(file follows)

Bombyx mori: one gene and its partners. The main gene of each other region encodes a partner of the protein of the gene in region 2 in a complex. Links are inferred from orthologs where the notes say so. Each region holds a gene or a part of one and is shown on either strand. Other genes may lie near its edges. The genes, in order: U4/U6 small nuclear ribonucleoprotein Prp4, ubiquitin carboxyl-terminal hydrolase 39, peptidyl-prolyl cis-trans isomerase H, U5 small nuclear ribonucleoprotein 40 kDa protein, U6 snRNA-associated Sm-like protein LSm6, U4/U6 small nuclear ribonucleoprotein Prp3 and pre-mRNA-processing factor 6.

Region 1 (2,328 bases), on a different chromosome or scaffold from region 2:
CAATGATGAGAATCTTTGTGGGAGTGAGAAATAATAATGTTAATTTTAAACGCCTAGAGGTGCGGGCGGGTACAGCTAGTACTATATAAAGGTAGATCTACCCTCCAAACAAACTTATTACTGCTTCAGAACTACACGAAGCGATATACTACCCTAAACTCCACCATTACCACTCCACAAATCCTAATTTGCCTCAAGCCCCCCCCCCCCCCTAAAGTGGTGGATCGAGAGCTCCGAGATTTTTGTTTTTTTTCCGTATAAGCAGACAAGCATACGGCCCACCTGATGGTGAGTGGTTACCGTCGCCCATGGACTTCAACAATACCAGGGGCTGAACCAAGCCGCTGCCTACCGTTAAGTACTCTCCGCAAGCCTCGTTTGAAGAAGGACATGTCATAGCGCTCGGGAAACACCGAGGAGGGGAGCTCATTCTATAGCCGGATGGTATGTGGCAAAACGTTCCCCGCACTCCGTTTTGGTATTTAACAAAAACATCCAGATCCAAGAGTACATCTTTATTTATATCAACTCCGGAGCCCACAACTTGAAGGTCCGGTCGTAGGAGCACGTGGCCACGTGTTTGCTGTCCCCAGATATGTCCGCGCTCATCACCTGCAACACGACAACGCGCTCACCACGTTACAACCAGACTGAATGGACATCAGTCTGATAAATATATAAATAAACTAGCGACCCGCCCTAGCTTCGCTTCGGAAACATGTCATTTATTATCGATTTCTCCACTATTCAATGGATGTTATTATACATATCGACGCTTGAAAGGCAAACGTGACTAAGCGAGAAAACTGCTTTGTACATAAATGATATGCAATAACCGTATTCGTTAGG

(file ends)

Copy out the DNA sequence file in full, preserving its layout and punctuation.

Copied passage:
Bombyx mori: one gene and its partners. The main gene of each other region encodes a partner of the protein of the gene in region 2 in a complex. Links are inferred from orthologs where the notes say so. Each region holds a gene or a part of one and is shown on either strand. Other genes may lie near its edges. The genes, in order: U4/U6 small nuclear ribonucleoprotein Prp4, ubiquitin carboxyl-terminal hydrolase 39, peptidyl-prolyl cis-trans isomerase H, U5 small nuclear ribonucleoprotein 40 kDa protein, U6 snRNA-associated Sm-like protein LSm6, U4/U6 small nuclear ribonucleoprotein Prp3 and pre-mRNA-processing factor 6.

Region 1 (2,328 bases), on a different chromosome or scaffold from region 2:
CAATGATGAGAATCTTTGTGGGAGTGAGAAATAATAATGTTAATTTTAAACGCCTAGAGGTGCGGGCGGGTACAGCTAGTACTATATAAAGGTAGATCTACCCTCCAAACAAACTTATTACTGCTTCAGAACTACACGAAGCGATATACTACCCTAAACTCCACCATTACCACTCCACAAATCCTAATTTGCCTCAAGCCCCCCCCCCCCCCTAAAGTGGTGGATCGAGAGCTCCGAGATTTTTGTTTTTTTTCCGTATAAGCAGACAAGCATACGGCCCACCTGATGGTGAGTGGTTACCGTCGCCCATGGACTTCAACAATACCAGGGGCTGAACCAAGCCGCTGCCTACCGTTAAGTACTCTCCGCAAGCCTCGTTTGAAGAAGGACATGTCATAGCGCTCGGGAAACACCGAGGAGGGGAGCTCATTCTATAGCCGGATGGTATGTGGCAAAACGTTCCCCGCACTCCGTTTTGGTATTTAACAAAAACATCCAGATCCAAGAGTACATCTTTATTTATATCAACTCCGGAGCCCACAACTTGAAGGTCCGGTCGTAGGAGCACGTGGCCACGTGTTTGCTGTCCCCAGATATGTCCGCGCTCATCACCTGCAACACGACAACGCGCTCACCACGTTACAACCAGACTGAATGGACATCAGTCTGATAAATATATAAATAAACTAGCGACCCGCCCTAGCTTCGCTTCGGAAACATGTCATTTATTATCGATTTCTCCACTATTCAATGGATGTTATTATACATATCGACGCTTGAAAGGCAAACGTGACTAAGCGAGAAAACTGCTTTGTACATAAATGATATGCAATAACCGTATTCGTTAGG